The economic and financial “path of recovery” from the impact of the coronavirus crisis remains highly uncertain, the Federal Reserve’s top supervisor said Tuesday – but he also noted that banks continue to be in a strong financial position.
In remarks via remote video to a Washington group, Federal Reserve Board Vice Chair for Supervision Randal Quarles noted that the coronavirus crisis (which he refers to as the “COVID event,” naming the disease that results from the novel coronavirus infection) “is not behind us yet.” He said many households and businesses remain under pressure, and he pointed to a forecast by the International Monetary Fund (IMF) which projects the global economy to contract by 4.9% in 2020. He called that result “a much worse outcome than during the 2007–08 financial crisis.”
“While some indicators suggest a rebound in activity, the path of recovery remains highly uncertain,” he said.
However, he reiterated some recent past comments by him and other Fed Board members that banks entered the current crisis in a much stronger position than they did the global financial crisis.
“They are much better capitalized and more liquid than back in 2008,” he told the Exchequer Club, a Washington, D.C.-based group of representatives of financial institutions, trade associations and other regulators. “This is a direct outcome of the G20 regulatory reforms adopted in the aftermath of that crisis and measures taken by the banking industry, which have improved the resilience of the core of the financial system,” he said. “This has allowed the banking system to absorb rather than amplify the current macroeconomic shock. It has also enabled banks to play a central role in measures to support the flow of credit to the economy. A number of stress tests carried out recently in FSB (Financial Stability Board) jurisdictions have confirmed that banks are able to continue lending even in the face of this extreme shock.”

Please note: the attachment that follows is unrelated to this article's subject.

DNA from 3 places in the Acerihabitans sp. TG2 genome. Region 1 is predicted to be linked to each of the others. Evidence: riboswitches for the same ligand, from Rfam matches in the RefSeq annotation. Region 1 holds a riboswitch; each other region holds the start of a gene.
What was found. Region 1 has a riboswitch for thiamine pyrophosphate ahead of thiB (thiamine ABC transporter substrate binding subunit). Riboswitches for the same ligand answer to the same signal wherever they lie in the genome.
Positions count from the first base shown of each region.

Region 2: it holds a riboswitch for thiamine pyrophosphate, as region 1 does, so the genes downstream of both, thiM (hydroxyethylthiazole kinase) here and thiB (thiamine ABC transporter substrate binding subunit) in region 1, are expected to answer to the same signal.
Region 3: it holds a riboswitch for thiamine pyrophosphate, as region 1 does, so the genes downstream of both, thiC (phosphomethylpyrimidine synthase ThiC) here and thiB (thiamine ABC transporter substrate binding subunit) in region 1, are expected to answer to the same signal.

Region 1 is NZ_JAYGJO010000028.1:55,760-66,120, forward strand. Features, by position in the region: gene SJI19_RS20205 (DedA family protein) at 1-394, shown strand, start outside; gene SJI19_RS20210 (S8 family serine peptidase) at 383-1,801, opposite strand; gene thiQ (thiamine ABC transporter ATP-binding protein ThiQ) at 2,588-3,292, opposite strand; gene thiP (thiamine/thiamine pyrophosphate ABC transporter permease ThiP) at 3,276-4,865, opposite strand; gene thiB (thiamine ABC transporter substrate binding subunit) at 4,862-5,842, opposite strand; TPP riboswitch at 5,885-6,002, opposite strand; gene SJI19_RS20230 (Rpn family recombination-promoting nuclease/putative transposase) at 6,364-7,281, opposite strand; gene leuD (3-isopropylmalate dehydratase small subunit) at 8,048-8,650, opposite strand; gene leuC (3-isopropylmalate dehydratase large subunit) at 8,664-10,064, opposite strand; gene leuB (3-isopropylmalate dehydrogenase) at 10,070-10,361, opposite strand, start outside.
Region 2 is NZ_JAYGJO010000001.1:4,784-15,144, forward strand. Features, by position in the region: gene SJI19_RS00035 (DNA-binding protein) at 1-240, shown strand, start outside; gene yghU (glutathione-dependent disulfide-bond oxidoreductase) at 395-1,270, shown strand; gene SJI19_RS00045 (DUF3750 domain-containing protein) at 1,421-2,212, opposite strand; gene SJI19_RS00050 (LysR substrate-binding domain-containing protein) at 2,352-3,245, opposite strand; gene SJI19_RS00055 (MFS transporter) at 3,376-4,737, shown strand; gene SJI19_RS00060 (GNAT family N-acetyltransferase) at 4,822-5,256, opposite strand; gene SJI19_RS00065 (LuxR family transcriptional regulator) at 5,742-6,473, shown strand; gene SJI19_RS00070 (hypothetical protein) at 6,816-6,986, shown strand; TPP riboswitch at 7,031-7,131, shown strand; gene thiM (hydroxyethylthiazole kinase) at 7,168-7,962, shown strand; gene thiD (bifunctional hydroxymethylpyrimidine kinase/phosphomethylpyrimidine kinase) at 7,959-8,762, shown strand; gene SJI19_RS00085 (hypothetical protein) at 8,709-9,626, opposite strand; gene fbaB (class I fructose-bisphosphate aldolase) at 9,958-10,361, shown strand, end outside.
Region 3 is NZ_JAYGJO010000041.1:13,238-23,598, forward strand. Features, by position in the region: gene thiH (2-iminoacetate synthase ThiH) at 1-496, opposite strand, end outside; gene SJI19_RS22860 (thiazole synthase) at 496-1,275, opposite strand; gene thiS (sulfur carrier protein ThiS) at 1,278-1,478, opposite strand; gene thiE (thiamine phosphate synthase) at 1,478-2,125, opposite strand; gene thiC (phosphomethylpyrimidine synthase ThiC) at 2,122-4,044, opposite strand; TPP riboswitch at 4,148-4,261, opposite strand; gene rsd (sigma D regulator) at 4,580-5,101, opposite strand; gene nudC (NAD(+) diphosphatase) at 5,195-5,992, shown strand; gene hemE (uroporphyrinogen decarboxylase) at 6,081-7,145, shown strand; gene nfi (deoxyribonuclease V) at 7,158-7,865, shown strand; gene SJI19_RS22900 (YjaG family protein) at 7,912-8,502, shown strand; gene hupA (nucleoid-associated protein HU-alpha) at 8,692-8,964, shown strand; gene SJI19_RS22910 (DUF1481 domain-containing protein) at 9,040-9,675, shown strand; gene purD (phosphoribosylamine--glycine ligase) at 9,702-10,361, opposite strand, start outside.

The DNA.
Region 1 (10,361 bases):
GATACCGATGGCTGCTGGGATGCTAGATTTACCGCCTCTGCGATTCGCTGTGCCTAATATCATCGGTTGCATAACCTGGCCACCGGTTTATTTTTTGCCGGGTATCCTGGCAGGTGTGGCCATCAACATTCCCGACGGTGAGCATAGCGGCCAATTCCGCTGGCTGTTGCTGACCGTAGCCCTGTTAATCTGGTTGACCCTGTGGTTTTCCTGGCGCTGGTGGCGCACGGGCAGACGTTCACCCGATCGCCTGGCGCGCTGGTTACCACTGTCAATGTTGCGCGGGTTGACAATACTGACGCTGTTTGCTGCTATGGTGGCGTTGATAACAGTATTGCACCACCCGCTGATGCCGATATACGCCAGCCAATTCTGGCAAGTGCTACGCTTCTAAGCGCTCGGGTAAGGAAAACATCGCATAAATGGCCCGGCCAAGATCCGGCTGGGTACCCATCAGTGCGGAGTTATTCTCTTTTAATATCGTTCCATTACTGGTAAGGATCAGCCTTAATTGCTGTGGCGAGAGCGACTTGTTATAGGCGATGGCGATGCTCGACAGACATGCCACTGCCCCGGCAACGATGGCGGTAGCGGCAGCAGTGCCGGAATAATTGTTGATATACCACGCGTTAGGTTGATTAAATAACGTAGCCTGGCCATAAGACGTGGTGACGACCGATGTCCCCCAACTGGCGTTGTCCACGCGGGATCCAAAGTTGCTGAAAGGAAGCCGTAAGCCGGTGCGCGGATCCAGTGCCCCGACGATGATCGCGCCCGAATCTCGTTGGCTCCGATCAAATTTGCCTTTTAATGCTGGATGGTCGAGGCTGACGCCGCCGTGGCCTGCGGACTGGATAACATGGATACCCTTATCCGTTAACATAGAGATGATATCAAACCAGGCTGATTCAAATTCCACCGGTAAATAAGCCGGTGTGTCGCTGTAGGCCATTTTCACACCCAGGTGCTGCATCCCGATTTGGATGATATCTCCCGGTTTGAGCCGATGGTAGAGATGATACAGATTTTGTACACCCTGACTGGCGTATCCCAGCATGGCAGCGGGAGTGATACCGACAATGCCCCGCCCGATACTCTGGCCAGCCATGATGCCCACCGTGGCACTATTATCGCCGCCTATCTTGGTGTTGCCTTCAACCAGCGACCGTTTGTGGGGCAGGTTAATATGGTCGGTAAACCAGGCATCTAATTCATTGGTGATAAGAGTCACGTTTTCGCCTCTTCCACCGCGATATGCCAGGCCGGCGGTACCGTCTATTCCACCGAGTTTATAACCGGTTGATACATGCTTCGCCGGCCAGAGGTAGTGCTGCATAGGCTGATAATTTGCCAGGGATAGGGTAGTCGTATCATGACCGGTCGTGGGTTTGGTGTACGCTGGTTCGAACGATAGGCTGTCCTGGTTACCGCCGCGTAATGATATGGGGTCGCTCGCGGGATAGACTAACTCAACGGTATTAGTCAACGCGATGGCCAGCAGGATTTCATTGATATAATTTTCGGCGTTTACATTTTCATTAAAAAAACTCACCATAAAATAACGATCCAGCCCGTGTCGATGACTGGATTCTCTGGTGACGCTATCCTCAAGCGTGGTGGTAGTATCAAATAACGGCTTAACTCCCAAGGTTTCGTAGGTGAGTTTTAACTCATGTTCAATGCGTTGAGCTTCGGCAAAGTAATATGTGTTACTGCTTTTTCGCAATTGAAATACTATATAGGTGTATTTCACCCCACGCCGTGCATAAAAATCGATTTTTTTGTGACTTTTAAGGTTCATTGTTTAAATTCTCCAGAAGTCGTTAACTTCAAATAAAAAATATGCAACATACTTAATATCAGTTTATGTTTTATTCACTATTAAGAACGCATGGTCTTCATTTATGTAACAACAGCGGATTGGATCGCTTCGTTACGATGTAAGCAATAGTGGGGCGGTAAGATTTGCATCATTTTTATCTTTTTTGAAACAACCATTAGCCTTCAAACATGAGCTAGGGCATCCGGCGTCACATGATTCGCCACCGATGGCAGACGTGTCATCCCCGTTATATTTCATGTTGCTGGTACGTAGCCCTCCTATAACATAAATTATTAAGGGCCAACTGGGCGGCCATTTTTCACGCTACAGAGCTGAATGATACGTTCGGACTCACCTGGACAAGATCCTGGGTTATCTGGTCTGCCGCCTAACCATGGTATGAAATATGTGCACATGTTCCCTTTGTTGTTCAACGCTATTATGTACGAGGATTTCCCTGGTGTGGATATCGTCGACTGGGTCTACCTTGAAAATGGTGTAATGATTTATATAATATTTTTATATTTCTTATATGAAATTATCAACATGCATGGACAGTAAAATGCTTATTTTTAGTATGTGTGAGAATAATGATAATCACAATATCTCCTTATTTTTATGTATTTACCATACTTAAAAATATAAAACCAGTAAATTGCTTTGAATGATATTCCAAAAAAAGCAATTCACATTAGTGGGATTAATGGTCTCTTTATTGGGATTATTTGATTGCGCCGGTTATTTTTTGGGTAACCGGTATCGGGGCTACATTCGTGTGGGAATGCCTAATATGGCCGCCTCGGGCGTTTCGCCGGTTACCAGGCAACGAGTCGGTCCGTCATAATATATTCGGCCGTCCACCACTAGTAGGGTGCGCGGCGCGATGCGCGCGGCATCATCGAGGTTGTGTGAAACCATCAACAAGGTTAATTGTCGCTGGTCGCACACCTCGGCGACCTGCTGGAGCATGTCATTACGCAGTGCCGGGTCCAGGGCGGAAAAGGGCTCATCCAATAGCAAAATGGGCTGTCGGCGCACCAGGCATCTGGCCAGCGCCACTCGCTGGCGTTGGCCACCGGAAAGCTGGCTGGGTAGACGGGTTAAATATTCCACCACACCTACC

But Quarles told the group challenges are ahead, including financial performance. “The corporate sector entered the crisis with high levels of debt and has necessarily borrowed more during the event,” he said. “And many households are facing bleak employment prospects. The next phase will inevitably involve an increase in non-performing loans and provisions as demand falls and some borrowers fail.”
In other comments during questions and answers from the group, Quarles indicated:
- The Federal Reserve intends to release some frequently asked questions (FAQs) on stress testing in “a couple of weeks.”
- Future stress testing may be a combination of stress tests and sensitivity analysis.
- There are no immediate plans for the Fed to issue its own rewrite of anti-redlining rules implementing the Community Reinvestment Act (CRA).